Each to their own . I relish it.I have about 30 whiskeys and about 8 are currently open. One is the Talisker that I opened about 12 months ago and still three quarters full, just not an overly enjoyable peated whiskey at all.
For me its the ardberg that tastes like an ashtray. where i get all these interesting flavours in the talisker. Clearly it can be quite subjective.Each to their own, that's what's so good about whiskey, you can find one to suit your tastes and there's no wrong answers, but man I couldn't finish my nip of Talisker a few weeks back, just a dirty ashtray taste
Rotating between some classics atm, my days of chasing rare and limited releases are done.
Depending on my mood I'm reaching for either a Lagavulin 16, Redbreast 12 (or sometimes the cask strength), Nikka from the barrel or Rare Breed, these cover most of my bases.
I have another 30+ open bottles, but they can rest for a bit.
Picked up a bottle of this while on holiday, namely because I'd never tried Belgian whisky before.
It's alright, however it runs into the new distillery issue of needing to sell whisky to keep the money coming in, so it's not aged nearly as long as it could be so the whisky isn't as mellow.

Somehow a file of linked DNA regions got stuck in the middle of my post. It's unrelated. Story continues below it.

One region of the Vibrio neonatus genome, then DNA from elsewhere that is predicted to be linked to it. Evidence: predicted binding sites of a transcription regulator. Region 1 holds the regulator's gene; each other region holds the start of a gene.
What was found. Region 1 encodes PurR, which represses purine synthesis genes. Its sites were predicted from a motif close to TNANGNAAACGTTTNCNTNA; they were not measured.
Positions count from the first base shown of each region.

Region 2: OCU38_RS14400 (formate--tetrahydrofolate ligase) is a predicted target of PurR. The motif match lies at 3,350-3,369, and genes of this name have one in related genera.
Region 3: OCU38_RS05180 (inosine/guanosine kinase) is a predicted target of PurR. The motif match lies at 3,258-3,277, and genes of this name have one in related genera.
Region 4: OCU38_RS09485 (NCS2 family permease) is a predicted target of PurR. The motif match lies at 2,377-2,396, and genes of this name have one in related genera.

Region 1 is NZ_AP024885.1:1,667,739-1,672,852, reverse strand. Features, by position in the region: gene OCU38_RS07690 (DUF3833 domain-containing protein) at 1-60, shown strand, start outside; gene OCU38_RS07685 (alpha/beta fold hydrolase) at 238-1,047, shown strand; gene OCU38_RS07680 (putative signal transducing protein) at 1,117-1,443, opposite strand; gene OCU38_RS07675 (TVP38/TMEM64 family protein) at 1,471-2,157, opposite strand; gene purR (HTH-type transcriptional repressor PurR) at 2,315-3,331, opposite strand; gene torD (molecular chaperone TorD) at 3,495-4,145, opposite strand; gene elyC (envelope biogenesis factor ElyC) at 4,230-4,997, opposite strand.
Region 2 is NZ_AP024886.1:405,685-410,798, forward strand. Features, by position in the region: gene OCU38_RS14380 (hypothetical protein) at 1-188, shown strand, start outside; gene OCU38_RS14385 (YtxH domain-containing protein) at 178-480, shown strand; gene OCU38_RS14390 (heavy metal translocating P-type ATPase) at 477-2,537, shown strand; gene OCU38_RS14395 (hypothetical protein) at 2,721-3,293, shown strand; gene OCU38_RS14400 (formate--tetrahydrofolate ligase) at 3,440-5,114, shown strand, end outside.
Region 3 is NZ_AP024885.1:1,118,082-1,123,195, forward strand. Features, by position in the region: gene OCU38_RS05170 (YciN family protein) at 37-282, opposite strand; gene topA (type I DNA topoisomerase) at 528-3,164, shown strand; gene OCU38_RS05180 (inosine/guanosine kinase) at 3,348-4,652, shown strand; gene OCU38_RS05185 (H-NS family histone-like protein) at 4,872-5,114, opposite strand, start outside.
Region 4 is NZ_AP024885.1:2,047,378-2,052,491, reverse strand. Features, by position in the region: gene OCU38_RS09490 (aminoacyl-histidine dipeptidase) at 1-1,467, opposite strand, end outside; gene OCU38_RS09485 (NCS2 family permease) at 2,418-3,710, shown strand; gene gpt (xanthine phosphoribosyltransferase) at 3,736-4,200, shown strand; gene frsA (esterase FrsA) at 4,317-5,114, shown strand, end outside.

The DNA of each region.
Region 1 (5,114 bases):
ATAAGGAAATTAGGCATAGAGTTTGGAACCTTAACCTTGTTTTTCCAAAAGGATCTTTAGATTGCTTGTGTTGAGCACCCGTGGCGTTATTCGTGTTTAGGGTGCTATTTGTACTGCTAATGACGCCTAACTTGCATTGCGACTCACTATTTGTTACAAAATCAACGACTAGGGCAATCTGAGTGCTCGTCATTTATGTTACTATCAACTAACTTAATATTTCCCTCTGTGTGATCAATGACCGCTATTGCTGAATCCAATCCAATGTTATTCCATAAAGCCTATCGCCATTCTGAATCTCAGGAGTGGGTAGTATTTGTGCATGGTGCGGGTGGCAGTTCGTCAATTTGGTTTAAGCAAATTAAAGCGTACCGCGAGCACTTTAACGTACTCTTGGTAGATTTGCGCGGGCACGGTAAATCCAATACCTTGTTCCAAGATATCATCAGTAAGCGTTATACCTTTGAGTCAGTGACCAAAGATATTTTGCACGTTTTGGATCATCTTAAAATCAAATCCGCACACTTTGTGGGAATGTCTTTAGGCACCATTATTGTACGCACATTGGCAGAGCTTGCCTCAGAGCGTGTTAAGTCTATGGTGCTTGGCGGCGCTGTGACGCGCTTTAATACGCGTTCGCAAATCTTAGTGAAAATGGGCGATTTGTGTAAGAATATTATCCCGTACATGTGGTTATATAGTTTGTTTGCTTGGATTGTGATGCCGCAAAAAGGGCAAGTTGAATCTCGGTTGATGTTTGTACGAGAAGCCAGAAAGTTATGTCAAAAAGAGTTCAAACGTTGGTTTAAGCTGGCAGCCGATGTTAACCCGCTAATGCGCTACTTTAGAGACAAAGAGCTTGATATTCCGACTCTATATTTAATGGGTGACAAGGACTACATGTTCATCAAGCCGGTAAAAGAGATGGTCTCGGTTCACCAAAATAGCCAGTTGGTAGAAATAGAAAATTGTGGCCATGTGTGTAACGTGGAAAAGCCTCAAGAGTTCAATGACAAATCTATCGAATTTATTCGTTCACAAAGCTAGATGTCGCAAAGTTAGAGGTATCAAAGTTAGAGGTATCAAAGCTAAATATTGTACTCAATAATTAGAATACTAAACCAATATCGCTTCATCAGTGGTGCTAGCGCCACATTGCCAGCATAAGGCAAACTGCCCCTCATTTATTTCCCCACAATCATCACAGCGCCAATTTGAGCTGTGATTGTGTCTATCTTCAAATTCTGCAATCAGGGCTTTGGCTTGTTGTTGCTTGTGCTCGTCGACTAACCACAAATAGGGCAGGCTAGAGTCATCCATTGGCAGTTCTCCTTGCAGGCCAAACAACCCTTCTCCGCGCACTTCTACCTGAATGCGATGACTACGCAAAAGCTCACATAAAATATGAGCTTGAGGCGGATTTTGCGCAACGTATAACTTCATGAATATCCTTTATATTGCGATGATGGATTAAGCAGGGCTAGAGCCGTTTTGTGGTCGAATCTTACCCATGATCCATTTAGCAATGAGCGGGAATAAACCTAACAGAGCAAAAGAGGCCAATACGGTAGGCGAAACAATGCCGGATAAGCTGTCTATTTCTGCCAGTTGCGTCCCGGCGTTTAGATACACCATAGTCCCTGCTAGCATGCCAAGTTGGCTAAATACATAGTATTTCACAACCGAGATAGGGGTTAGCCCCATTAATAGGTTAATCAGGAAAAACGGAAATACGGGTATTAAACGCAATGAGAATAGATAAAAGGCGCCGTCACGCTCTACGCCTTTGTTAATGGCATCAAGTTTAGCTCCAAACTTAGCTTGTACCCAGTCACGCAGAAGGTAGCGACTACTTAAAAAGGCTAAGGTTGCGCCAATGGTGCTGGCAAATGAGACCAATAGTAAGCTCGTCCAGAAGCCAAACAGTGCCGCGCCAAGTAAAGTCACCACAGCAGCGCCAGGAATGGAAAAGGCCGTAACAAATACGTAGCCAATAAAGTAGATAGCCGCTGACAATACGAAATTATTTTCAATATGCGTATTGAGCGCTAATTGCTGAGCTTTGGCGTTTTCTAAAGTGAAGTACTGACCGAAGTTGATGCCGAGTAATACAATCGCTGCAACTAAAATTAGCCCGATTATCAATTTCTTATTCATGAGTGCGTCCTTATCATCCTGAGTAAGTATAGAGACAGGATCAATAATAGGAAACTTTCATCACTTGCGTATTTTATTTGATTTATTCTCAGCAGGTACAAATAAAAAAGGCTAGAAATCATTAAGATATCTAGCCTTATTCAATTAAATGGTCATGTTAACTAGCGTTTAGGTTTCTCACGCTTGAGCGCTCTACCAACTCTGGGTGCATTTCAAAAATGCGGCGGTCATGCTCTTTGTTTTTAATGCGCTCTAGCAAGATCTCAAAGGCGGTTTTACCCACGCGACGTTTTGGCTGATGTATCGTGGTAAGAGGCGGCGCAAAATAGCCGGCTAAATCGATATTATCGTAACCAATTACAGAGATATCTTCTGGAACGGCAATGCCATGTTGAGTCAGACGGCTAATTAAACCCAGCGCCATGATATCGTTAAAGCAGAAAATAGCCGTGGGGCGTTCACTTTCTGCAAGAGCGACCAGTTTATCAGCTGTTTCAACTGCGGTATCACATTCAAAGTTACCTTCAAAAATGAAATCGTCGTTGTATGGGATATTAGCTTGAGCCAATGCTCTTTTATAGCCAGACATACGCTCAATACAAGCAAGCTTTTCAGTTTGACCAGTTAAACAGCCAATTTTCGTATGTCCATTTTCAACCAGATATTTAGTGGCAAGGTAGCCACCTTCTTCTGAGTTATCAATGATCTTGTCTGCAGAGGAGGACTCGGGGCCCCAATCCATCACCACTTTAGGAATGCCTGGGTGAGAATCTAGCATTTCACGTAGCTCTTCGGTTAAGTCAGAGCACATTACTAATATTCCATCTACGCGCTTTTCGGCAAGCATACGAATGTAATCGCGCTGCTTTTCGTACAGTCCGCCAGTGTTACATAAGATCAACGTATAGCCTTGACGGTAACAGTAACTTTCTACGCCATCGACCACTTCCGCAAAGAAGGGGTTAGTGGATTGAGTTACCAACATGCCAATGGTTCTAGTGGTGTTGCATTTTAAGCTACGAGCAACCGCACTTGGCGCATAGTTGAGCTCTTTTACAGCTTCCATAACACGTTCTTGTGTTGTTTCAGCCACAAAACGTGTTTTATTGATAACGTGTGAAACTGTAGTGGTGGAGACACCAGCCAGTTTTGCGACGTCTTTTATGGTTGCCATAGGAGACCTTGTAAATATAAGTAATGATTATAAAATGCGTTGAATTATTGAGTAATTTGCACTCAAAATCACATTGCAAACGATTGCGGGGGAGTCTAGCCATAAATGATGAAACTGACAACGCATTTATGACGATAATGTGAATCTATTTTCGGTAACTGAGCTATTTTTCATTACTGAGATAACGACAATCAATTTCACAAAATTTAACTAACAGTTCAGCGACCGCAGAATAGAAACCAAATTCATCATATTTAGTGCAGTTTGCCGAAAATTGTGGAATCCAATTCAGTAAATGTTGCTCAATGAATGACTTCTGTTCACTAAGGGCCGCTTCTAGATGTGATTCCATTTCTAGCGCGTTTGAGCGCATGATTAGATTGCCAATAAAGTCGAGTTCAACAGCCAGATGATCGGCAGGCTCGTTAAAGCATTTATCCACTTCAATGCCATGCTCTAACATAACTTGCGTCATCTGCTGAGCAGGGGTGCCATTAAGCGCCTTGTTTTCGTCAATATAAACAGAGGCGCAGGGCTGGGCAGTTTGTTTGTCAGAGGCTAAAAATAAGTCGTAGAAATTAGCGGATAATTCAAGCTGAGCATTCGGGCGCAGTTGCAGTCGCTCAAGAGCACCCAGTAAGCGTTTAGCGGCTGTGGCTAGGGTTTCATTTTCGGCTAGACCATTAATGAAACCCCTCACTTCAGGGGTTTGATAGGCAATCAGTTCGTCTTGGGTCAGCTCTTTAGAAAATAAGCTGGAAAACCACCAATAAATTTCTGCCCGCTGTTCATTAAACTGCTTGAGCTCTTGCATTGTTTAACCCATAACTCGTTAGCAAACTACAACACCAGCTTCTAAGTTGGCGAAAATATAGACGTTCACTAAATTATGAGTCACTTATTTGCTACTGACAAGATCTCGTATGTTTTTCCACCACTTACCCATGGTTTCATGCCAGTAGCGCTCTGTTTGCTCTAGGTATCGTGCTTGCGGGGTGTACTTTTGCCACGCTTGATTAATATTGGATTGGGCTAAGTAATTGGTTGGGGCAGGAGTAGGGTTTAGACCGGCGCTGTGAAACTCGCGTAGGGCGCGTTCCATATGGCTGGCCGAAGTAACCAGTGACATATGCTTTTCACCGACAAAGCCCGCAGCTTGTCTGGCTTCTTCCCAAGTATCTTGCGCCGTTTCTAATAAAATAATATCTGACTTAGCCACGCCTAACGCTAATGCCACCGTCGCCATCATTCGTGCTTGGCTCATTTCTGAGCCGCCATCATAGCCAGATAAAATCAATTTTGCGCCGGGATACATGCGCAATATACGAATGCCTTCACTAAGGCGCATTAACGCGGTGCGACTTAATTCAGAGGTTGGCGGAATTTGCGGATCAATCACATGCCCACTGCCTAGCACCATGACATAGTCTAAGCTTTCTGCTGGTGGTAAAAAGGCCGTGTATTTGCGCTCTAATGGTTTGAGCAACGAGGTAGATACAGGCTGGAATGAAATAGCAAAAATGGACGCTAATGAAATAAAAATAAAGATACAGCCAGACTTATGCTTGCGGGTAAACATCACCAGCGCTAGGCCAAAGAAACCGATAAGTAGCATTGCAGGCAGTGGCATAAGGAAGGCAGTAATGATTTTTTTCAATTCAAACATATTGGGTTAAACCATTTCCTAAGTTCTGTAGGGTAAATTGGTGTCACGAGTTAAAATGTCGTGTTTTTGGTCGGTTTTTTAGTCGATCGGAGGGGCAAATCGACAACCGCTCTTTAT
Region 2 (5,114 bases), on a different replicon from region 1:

Didn’t this year, did last year. Always an event worth checking out.FWIW Maturation and Aging arent exactly the same thing.
Aussie and Sub Continental climates (India is doing some good stuff) dont need the same maturation times as the colder Scot/Irish Whiskeys.
So if you see some of the Aussie and other expressions are "only" 3-10 years old dont be put off. Rampur had a stall at Whisky live on Saturday and they were close to best in show for me. Closely followed by Cheifs Son (who were next to Lark and IMO had much better product).
These whiskeys are only aged/matured for 3-5 years generally but have had alot more exposure to elements, distillation and evaporation.
These whiskeys should be judged on their expressions and notes than their age. They will be similar mature to much older cold climate whiskeys but not aged nearly as long (and i say that as a Lagavulin 16 year man).
Shout out to the Octomore guys for not actually having any Octomore for sampling until 30 minutes to go. I was 100% buying either the 13.1 or 13.2 but without a sample wasnt keen to fork over $200 for a bottle so walked away without, shithouse effort.
Anyone else hit Whiskey Live?
I'd never heard of it until your comment and now I'm incredibly curious.So I'm thinking of starting an infinity bottle. Anyone here done (or should I say doing) this and got any tips?
I'm an Islay kind of guy but I think I'll leave them out, too strong. Perhaps start with some Speyside/Highland mixes, and over time add dashes of stuff from elsewhere, even some Aussie or Japanese stuff.
Good way to keep the decanter reasonably full and have something different on offer.